With stories like Swamp Thing, Justice League Dark, The Many Deaths of Laila Starr, and These Savage Shores, Ram V is rapidly gaining public acclaim and acknowledgement for his talent and ability to craft stories with a beautiful poetic quality. Catwoman: Vol. 5: Valley of the Shadow of Death continues that winning streak with multiple standout issues. Unfortunately, Ram V has to accomplish a lot of story in a very small amount of space, and by dedicating so much time to multiple standout single issues, he runs out of space and is forced to rush the ending.
Valley of the Shadow of Death is an essential companion to James Tynion IV’s Batman run. Plot threads from Batman Vol. 1: Their Dark Designs and essential plots for DC’s Fear State occur in the story. Ram V is trying to kill three birds with one stone: taking out the corrupt heart of Alleytown, continuing the Father Valley arc, and setting up Alleytown to be invaded by the Magistrate heading into Fear State. In a sense, not one goal is accomplished well, and yet the book still succeeds.
Written by Ram V
Pencils by Fernando Blanco (Catwoman #29-31, 2021 Annual, and #33), Juan Ferreyra (2021 Annual), and Evan Cagle (Catwoman #32)
Colors by Jordie Bellaire
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Collects: Catwoman #29-33 and Catwoman 2021 Annual
The story of Catwoman taking over Alleytown, told in Catwoman Vol. 4: Come Home, Alley Cat, is continued in Vol. 5 through the continued investigation into the mysterious drugs. Some plot threads are left very loose; Father Valley continues to watch Selina Kyle before finally engaging, but not resolving the plot; and Magistrate begins the invasion heading into Catwoman Vol. 6: Fear State. Yet despite the lack of resolved plot lines, Ram V still has a really solid beginning, middle, and end.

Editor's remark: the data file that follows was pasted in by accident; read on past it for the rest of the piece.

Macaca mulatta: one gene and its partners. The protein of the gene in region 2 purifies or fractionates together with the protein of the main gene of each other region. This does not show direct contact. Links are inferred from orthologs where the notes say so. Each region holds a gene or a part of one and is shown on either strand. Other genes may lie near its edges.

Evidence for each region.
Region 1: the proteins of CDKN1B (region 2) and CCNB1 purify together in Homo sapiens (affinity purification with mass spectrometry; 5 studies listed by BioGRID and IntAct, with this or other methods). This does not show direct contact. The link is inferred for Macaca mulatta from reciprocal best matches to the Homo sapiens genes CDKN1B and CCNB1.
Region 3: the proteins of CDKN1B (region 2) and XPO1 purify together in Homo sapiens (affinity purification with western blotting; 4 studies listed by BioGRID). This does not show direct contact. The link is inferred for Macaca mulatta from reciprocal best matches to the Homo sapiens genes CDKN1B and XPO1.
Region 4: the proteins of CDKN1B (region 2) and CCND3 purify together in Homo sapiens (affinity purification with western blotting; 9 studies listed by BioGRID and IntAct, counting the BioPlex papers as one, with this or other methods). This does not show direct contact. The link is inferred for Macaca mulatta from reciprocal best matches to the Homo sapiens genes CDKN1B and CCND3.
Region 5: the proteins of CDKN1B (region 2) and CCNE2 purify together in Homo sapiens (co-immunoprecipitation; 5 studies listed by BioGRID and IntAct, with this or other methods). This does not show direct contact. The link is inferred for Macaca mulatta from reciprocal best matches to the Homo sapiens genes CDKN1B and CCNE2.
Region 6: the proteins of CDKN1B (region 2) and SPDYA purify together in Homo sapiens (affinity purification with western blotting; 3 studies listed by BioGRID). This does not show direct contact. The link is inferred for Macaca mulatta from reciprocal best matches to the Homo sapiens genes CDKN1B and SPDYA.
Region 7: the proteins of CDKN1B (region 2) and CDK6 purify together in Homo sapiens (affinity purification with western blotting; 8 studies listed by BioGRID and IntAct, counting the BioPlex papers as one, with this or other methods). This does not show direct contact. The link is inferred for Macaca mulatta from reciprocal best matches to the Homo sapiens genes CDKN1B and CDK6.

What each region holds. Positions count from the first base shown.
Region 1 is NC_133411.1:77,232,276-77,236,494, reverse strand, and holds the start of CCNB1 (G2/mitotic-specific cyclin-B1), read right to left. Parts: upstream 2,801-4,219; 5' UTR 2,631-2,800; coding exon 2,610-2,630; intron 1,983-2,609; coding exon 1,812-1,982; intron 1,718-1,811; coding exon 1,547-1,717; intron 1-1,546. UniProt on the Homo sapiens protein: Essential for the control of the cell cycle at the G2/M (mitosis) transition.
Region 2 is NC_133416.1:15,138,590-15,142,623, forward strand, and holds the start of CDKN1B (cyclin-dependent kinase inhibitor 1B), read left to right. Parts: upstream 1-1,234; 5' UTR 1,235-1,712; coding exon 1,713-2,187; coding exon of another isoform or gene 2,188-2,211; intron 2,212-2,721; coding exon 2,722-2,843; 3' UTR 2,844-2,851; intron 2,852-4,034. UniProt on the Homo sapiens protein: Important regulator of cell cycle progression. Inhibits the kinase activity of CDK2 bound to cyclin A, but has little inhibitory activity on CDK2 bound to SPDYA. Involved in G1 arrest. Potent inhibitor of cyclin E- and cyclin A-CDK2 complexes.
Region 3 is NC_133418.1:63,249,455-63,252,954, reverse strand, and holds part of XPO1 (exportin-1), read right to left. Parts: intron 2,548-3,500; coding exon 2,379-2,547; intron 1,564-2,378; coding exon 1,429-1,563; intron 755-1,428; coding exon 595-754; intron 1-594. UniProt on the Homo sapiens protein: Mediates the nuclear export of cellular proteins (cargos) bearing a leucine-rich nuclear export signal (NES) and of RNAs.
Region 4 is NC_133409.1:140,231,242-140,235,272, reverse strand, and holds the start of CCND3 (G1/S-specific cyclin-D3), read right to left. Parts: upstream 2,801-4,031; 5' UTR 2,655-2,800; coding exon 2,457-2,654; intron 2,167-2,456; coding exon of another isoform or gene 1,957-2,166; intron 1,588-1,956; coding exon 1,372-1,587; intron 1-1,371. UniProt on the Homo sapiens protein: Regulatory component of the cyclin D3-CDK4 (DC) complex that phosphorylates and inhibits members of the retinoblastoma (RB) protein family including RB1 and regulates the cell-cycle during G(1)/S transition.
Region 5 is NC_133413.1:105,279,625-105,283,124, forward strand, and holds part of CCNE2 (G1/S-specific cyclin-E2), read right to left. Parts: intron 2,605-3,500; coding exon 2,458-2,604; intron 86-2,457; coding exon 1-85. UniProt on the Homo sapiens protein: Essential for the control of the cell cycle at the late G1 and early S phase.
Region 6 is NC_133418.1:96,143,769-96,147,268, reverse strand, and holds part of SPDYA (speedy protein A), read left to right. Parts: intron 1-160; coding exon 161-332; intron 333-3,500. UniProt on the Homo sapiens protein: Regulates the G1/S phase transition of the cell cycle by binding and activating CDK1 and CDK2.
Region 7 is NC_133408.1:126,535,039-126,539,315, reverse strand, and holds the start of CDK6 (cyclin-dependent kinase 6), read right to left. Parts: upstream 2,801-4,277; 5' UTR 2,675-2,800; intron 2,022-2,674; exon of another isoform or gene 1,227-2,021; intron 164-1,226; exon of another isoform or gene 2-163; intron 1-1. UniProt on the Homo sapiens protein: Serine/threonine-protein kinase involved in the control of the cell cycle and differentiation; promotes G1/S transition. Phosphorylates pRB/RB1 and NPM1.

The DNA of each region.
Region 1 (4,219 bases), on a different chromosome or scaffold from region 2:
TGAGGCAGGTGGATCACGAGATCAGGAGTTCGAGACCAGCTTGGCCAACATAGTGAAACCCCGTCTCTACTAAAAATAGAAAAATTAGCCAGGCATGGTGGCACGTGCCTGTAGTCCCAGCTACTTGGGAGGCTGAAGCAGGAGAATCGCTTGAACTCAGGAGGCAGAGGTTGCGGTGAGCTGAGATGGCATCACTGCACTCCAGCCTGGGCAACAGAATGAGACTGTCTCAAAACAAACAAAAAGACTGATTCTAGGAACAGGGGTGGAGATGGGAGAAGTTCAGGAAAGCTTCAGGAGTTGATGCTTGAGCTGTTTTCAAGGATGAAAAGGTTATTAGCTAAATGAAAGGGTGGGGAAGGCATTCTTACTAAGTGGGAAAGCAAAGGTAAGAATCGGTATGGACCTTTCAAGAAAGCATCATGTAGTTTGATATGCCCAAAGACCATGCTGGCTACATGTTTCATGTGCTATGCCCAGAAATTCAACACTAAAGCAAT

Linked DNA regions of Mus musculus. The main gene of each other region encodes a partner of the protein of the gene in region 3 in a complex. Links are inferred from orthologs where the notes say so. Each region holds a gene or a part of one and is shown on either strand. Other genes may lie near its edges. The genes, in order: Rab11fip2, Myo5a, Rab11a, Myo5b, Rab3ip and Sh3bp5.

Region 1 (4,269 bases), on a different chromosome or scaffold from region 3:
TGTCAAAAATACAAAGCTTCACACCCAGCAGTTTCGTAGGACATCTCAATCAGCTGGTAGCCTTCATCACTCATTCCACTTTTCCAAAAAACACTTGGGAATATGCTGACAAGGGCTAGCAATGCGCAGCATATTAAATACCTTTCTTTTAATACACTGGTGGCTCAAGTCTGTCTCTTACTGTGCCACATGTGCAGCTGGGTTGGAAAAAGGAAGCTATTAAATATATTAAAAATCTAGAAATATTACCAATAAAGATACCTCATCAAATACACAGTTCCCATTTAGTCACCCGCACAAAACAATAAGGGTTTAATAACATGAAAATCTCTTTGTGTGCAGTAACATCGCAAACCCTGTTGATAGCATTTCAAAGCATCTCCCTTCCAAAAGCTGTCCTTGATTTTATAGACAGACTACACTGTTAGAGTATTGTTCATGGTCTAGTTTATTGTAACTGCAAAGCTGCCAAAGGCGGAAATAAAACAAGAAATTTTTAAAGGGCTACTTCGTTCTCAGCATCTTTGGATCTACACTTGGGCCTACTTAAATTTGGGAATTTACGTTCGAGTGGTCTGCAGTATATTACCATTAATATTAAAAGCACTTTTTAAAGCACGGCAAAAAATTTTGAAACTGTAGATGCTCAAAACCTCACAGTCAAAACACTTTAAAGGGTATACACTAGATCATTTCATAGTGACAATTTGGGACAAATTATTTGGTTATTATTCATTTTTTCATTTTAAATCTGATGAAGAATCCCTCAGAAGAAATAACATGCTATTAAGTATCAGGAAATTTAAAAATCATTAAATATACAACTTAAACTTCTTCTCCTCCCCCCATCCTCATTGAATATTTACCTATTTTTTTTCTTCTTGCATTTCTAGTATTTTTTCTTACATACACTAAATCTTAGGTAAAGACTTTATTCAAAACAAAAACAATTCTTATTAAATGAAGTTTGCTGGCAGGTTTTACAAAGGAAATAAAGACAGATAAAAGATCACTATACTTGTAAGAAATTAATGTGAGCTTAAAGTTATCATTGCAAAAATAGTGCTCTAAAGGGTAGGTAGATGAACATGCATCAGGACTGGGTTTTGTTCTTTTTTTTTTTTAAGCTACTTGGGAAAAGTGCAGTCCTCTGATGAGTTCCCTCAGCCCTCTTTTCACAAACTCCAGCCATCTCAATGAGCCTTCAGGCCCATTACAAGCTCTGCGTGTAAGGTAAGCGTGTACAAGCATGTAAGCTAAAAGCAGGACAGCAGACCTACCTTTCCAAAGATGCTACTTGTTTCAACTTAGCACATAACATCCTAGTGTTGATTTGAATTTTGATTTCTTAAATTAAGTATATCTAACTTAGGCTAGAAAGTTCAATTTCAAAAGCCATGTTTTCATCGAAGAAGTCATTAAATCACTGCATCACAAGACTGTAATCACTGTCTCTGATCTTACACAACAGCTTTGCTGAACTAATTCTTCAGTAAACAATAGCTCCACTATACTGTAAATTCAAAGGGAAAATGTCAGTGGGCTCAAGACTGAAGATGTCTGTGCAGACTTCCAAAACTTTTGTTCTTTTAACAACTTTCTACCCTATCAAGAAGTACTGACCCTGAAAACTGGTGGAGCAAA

At the beginning of the arc, Catwoman is investigating the mysterious new drugs, resulting in exciting answers to questions from Batman Vol. 1: Their Dark Designs. In the middle, Ram V demonstrates his mastery of writing comics. And at the end, when Father Valley fights Selina, the battle is sudden, terrifying, and climatic, with a stellar villain entrance amplified by Fernando Blanco’s fiery art and the terrifying biblical quote: “And when you see the city surrounded by armies then you shall know that desolation is near.” (Catwoman #33).
Father Valley is the best new villain of the post-Metal era of DC. Chanting haunting Bible verses, he is dangerous and full of depth. Though initially he comes across as simply a unique bounty hunter, the more time you spend with the character, the more compelling he is. The character also fits Ram V’s voice and skill phenomenally, as each Bible quote comes from verses that allude to thematic stories and events full of unique relevance to society. The quote when Father Valley ambushes Selina is Luke 21:20, which tells of the signs at which Jesus predicts the world will end. This prophecy alludes to the events that are about to happen in Alleytown, as the next line in the Bible is: “Let those who are in Judea flee to the mountains, let those in the country not enter the city … there will be a great distress in the land and wrath against the people.” Alleytown is swarmed by the Magistrate here, and Fear State is about to begin, and people either need to leave or they will be punished.